Sir Paul Nurse, President of the Royal Society and Nobel Laureate, highlights the importance of trust in science for knowledge generation, innovation and the benefit to society.
Scientists need to be open, honest, rigorous in their thinking and sceptical, especially of their own ideas. Get out of the laboratory, engage with the public…. if you have a talent for communication, get in front of the TV camera.
Sir Paul was speaking at the Daiwa Ichiban lecture hosted on Thursday 8th October at the Ambassador’s Residence at the British Embassy Tokyo in collaboration with Daiwa Anglo-Japanese Foundation. He outlined why trust is important for science; what is it about science that makes it such a trustworthy process to generate knowledge about the natural world? How can trust in science be built with the public? What does society need from scientists to ensure that they are trusted? And what are the threats to trust in science and what can be done about them?
Curiosity and observation
Sir Paul highlighted what science has achieved over the ages and some of the key attributes and ways of working. He emphasised that science is built on reliable and reproducible observations, generating accurate descriptions of how the natural world behaves; such evidence forms the bedrock of the scientific endeavour. He quoted Karl Popper to explain the scientific approach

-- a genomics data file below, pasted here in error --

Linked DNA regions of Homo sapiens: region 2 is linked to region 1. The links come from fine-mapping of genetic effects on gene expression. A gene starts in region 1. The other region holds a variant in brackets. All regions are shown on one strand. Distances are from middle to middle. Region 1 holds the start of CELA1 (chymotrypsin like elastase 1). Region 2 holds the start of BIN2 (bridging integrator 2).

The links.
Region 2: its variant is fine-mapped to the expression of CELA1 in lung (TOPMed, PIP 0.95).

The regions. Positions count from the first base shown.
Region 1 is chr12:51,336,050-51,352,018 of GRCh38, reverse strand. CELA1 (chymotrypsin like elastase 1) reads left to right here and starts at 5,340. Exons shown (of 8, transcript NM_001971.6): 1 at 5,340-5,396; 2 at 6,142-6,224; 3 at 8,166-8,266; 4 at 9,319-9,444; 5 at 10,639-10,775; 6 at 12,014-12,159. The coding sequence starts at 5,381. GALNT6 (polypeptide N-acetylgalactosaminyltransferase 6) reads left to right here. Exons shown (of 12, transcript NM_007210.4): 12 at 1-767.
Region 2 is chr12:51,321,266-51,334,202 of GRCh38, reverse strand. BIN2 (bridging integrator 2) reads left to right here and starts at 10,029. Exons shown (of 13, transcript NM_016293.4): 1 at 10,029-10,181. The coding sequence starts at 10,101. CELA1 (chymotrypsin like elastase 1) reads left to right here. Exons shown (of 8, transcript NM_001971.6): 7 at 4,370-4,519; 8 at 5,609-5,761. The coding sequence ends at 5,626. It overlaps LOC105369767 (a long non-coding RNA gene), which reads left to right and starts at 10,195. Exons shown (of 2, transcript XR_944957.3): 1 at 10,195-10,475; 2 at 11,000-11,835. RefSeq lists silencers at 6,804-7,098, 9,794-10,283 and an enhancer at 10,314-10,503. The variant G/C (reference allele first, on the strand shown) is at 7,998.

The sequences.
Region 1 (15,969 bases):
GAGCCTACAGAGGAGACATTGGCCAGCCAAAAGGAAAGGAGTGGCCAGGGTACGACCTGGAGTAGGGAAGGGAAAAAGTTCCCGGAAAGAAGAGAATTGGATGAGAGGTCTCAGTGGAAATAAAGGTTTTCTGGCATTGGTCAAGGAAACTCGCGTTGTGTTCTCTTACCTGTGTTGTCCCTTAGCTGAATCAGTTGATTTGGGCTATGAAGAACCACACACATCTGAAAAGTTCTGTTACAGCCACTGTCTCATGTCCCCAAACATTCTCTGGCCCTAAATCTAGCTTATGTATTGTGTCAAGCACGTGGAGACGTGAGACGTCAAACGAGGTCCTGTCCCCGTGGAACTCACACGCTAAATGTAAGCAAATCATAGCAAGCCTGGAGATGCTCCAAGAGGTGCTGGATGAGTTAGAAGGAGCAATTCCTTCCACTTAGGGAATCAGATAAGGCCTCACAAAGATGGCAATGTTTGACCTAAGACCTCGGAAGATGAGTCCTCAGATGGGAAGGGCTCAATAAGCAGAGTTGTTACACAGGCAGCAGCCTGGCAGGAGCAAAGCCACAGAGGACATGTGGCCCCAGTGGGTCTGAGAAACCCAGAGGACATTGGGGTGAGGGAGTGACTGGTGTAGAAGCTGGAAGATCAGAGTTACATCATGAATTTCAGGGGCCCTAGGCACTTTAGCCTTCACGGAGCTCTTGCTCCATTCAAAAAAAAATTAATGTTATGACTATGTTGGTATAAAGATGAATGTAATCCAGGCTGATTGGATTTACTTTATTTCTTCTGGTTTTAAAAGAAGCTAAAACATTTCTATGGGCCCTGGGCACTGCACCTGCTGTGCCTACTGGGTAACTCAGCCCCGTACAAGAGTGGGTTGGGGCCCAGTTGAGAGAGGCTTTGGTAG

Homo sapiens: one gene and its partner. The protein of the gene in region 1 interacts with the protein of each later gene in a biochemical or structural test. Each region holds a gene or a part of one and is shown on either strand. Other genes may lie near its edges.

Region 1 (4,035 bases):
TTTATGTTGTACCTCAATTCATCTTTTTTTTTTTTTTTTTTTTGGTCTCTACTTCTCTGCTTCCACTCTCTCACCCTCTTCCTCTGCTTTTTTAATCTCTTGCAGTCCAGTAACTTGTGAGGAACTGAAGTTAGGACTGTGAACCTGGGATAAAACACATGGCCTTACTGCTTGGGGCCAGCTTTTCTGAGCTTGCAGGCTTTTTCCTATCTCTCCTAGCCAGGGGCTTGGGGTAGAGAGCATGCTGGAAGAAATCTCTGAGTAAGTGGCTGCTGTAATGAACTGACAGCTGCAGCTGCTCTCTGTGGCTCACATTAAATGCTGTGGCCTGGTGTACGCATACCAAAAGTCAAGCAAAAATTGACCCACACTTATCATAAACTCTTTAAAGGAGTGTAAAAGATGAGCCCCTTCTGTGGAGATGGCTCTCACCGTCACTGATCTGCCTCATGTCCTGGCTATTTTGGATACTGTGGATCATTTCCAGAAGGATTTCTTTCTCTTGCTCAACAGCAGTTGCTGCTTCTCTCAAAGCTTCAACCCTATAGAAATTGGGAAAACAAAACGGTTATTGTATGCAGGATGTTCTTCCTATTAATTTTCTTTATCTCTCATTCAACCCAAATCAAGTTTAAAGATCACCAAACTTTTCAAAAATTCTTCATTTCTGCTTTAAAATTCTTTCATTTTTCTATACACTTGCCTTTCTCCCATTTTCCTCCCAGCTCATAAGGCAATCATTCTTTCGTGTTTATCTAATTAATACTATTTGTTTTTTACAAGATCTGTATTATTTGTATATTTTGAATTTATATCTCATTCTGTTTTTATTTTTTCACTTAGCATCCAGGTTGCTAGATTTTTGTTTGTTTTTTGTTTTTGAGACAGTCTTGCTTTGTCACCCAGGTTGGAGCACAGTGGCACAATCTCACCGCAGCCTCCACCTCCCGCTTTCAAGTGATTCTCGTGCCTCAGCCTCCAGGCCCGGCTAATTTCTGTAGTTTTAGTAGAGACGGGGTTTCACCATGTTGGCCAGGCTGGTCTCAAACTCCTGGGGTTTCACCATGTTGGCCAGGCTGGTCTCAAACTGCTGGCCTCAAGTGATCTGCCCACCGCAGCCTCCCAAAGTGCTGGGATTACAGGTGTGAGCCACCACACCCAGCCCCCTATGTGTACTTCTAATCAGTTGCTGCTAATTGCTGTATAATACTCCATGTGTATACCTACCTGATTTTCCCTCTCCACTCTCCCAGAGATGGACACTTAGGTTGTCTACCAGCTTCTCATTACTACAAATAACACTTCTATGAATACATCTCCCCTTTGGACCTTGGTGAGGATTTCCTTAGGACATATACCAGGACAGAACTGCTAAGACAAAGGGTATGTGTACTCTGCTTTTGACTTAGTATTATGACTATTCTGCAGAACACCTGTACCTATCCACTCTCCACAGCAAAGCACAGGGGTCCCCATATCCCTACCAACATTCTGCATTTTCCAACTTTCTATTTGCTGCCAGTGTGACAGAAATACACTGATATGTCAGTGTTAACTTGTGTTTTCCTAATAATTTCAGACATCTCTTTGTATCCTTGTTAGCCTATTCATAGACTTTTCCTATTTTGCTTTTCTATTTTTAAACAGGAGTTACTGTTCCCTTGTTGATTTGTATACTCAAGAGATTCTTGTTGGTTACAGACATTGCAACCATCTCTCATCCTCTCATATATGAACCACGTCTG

scientific knowledge evolves, and is often tentative especially at the beginning of an investigation. It is only after repeated testing that it becomes more secure.
In praise of sceptics
Sir Paul is President of The Royal Society, the oldest Academy of Science in the world and its motto, also from the 1660s, “nullius in verba” can be roughly translated as “take no-one’s word for it”. Scientifics should remember Francis Bacon’s call for a sceptical approach in the pursuit of knowledge:
If a man will begin with certainties he shall end in doubts, but if he will be content to begin with doubts, he shall end in certainties.
Science for future society
The knowledge science has brought about, has led to many improvements to human society and culture but how can we ensure that science will continue to prosper and bring about improvements in the human condition? Sir Paul noted Japan’s success in applying science for human benefit; from pioneering use of robotics in Japanese industry to the electronics revolution recognised by last year’s Nobel Prize for LED technology.
To continue to benefit from science, Sir Paul argued that we need great scientists supported by strong scientific education system and public engagement on science. In discussion after the lecture, he suggested British weather might be one factor behind UK research excellence: no distracting extremes to get in the way of pursuit of knowledge.
The Full text of Sir Paul’s lecture can be downloaded at the Daiwa Anglo-Japanese Foundation’s website
For more about UK excellence in research and innovation see our Japanese language website
The lecture was sponsored by the Daiwa Anglo-Japanese Foundation which funds grants scholarships and events to support closer links between Britain and Japan.